Troubleshoot Azure Monitor autoscale

Azure Monitor autoscale helps you to have the right amount of resources running to handle the load on your application. It enables you to add resources to handle increases in load and also save money by removing resources that are sitting idle. You can scale based on a schedule, a fixed date-time, or a resource metric you choose. For more information, see Autoscale overview.

The autoscale service provides metrics and logs to help you understand what scale actions occurred and the evaluation of the conditions that led to those actions. You can find answers to questions like:

  • Why did my service scale-out or scale-in?
  • Why did my service not scale?
  • Why did an autoscale action fail?
  • Why is an autoscale action taking time to scale?

Autoscale metrics

Autoscale provides you with four metrics to understand its operation:

  • Observed Metric Value: The value of the metric you chose to take the scale action on, as seen or computed by the autoscale engine. Because a single autoscale setting can have multiple rules and therefore multiple metric sources, you can filter by using "metric source" as a dimension.
  • Metric Threshold: The threshold you set to take the scale action. Because a single autoscale setting can have multiple rules and therefore multiple metric sources, you can filter by using "metric rule" as a dimension.
  • Observed Capacity: The active number of instances of the target resource as seen by the autoscale engine.
  • Scale Actions Initiated: The number of scale-out and scale-in actions initiated by the autoscale engine. You can filter by scale-out versus scale-in actions.

You can use the metrics explorer to chart the preceding metrics all in one place. The chart should show the:

  • Actual metric.
  • Metric as seen/computed by autoscale engine.
  • Threshold for a scale action.
  • Change in capacity.

Example 1: Analyze an autoscale rule

An autoscale setting for a virtual machine scale set:

  • Scales out when the average CPU percentage of a set is greater than 70% for 10 minutes.
  • Scales in when the CPU percentage of the set is less than 5% for more than 10 minutes.

Let's review the metrics from the autoscale service.

The following chart shows a Percentage CPU metric for a virtual machine scale set.

Screenshot that shows a virtual machine scale set percentage CPU example.

The next chart shows the Observed Metric Value metric for an autoscale setting.

Screenshot that shows another virtual machine scale set percentage CPU example.

The final chart shows the Metric Threshold and Observed Capacity metrics. The Metric Threshold metric at the top for the scale-out rule is 70. The Observed Capacity metric at the bottom shows the number of active instances, which is currently 3.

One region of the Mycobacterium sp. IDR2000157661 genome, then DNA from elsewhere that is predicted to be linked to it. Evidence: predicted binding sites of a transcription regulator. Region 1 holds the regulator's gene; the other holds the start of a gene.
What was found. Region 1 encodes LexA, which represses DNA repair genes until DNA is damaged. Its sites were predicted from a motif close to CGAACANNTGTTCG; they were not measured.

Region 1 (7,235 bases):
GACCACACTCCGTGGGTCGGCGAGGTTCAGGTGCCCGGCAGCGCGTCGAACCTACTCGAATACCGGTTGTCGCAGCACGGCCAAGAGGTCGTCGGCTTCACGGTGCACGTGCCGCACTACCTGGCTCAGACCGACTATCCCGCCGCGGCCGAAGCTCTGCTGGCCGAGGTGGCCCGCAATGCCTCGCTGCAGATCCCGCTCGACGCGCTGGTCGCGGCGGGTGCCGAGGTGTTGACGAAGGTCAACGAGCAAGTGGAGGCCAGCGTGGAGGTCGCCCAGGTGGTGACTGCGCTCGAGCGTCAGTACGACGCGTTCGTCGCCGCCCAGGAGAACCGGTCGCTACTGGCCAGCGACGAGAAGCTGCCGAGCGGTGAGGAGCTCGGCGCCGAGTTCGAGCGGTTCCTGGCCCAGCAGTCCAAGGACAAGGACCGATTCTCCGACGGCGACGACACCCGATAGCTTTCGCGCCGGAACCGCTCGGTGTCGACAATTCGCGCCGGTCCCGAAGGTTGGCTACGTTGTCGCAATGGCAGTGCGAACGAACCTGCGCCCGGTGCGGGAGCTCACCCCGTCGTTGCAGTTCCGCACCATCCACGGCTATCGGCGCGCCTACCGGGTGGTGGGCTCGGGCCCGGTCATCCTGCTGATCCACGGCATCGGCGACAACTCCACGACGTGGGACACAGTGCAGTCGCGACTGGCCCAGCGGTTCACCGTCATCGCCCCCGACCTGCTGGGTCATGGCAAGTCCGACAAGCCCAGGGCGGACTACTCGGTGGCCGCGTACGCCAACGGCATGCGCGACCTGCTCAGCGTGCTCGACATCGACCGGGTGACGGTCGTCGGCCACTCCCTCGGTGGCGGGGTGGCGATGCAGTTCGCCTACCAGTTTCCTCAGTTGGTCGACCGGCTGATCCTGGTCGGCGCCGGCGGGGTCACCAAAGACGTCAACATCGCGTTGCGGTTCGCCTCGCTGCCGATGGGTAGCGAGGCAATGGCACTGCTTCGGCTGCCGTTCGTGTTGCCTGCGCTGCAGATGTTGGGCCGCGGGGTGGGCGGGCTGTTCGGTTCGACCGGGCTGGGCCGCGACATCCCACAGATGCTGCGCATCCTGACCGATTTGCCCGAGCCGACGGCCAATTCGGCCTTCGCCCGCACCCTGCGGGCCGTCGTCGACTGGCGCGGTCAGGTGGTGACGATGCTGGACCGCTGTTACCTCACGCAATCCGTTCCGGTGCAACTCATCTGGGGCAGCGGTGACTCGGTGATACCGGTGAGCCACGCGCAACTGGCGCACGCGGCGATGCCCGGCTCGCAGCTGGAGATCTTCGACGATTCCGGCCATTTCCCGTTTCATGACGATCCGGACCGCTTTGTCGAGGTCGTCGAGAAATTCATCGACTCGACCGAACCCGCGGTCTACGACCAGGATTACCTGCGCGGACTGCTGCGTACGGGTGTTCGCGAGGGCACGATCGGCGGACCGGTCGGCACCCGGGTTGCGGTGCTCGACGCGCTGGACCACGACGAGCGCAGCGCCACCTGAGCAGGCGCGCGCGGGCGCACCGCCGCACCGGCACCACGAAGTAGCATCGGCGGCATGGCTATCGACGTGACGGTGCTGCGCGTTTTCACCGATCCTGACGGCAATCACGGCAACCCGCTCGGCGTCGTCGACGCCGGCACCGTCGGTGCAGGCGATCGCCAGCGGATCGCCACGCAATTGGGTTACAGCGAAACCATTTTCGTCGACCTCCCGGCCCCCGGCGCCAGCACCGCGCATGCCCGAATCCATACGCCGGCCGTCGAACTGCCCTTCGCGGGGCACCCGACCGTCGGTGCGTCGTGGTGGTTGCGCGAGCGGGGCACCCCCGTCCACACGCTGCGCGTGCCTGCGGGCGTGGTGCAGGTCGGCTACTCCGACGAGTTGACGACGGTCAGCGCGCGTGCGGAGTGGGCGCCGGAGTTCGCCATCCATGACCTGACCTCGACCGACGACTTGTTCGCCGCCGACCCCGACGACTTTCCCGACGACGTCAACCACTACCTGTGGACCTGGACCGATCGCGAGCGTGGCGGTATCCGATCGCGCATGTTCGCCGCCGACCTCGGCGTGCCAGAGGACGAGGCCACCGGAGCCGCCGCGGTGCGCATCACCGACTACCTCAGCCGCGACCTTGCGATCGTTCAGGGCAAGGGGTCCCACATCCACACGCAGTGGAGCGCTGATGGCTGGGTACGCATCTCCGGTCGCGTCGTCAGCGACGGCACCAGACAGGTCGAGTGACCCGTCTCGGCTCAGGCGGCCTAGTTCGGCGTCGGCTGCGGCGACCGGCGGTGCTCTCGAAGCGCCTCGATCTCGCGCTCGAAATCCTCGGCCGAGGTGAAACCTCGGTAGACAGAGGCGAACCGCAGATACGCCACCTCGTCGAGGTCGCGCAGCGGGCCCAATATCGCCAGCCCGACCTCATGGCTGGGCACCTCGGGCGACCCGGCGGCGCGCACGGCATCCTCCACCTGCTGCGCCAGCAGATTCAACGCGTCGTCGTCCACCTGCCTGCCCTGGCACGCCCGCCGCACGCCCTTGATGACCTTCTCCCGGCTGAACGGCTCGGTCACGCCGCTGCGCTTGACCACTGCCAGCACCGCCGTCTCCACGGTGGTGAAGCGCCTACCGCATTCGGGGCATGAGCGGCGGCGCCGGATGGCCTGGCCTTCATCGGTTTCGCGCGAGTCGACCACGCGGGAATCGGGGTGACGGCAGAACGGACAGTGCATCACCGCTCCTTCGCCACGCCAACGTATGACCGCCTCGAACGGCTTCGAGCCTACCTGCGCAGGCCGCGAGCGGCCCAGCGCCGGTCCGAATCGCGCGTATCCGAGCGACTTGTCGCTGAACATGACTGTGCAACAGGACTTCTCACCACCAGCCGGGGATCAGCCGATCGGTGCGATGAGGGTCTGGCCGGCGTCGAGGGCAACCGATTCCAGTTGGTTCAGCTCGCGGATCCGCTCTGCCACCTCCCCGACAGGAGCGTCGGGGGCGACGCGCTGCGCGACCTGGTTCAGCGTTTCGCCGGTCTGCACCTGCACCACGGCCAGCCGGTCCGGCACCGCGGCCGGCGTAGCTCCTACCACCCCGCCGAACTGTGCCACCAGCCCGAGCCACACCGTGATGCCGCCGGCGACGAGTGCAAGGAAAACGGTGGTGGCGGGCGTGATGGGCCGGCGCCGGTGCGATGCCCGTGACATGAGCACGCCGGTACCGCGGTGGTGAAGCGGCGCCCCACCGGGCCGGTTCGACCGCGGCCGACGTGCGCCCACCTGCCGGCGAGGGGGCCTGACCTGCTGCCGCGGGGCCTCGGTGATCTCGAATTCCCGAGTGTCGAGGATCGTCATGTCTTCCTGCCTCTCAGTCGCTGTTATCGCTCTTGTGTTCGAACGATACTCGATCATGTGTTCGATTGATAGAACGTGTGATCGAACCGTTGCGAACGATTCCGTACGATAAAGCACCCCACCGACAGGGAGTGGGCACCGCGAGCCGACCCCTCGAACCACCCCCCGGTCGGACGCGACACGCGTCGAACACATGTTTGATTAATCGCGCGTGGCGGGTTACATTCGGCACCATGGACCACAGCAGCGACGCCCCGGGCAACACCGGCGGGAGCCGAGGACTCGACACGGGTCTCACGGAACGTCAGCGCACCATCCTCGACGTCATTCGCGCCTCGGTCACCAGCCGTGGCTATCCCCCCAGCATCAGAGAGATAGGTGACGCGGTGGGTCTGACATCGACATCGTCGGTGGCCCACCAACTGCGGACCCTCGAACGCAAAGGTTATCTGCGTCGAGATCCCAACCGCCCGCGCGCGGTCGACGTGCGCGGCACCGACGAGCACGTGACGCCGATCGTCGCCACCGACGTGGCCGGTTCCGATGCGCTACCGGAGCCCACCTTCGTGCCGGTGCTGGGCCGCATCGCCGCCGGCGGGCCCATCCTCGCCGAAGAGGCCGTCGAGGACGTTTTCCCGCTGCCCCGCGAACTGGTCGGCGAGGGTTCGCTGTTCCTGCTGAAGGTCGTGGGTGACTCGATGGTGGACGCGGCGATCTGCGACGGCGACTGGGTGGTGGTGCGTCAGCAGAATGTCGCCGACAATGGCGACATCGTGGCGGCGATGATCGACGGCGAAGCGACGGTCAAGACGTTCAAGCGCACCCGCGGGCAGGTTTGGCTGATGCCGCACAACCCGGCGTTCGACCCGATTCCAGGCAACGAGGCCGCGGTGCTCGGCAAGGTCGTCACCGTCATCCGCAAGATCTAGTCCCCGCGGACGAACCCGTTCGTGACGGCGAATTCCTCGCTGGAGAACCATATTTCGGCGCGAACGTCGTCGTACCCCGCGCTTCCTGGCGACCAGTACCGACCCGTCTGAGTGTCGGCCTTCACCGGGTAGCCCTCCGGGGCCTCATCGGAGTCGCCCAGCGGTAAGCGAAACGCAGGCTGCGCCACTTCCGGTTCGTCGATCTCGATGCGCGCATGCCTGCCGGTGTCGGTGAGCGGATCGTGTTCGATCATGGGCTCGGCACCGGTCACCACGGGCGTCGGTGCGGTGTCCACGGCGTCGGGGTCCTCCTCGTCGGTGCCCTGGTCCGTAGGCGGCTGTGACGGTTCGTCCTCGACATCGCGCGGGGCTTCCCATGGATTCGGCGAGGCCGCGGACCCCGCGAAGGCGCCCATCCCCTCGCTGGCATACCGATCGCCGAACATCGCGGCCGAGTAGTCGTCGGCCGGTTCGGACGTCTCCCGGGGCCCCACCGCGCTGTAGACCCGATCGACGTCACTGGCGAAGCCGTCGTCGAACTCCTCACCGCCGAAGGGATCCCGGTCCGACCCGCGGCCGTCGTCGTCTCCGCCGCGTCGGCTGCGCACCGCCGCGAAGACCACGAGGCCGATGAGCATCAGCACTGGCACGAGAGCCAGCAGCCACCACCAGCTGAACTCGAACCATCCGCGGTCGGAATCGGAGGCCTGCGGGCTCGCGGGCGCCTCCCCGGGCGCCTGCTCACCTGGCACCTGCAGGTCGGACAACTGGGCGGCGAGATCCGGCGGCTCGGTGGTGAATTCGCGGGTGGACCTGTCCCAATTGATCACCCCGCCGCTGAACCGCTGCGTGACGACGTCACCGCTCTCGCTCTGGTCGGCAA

Screenshot that shows Metric Threshold and Observed Capacity.


You can filter Metric Threshold by the metric trigger rule dimension scale-out (increase) rule to see the scale-out threshold and by the scale-in rule (decrease).

Example 2: Advanced autoscaling for a virtual machine scale set

An autoscale setting allows a virtual machine scale set resource to scale out based on its own Outbound Flows metric. The Divide metric by instance count option for the metric threshold is selected.

The scale action rule is if the value of Outbound Flow per instance is greater than 10, the autoscale service should scale out by 1 instance.

In this case, the autoscale engine's observed metric value is calculated as the actual metric value divided by the number of instances. If the observed metric value is less than the threshold, no scale-out action is initiated.

The following screenshots show two metric charts.

The Avg Outbound Flows chart shows the value of the Outbound Flows metric. The actual value is 6.

Screenshot that shows the Average Outbound Flows page with an example of a virtual machine scale set autoscale metrics chart.

The following chart shows a few values:

  • The Observed Metric Value metric in the middle is 3 because there are 2 active instances, and 6 divided by 2 is 3.
  • The Observed Capacity metric at the bottom shows the instance count seen by an autoscale engine.
  • The Metric Threshold metric at the top is set to 10. Screenshot that shows a virtual machine scale set autoscale metrics charts example.

If there are multiple scale action rules, you can use splitting or the add filter option in the metrics explorer chart to look at a metric by a specific source or rule. For more information on splitting a metric chart, see Advanced features of metric charts - splitting.

Example 3: Understand autoscale events

In the autoscale setting screen, go to the Run history tab to see the most recent scale actions. The tab also shows the change in Observed Capacity over time. To find more information about all autoscale actions, including operations such as update/delete autoscale settings, view the activity log and filter by autoscale operations.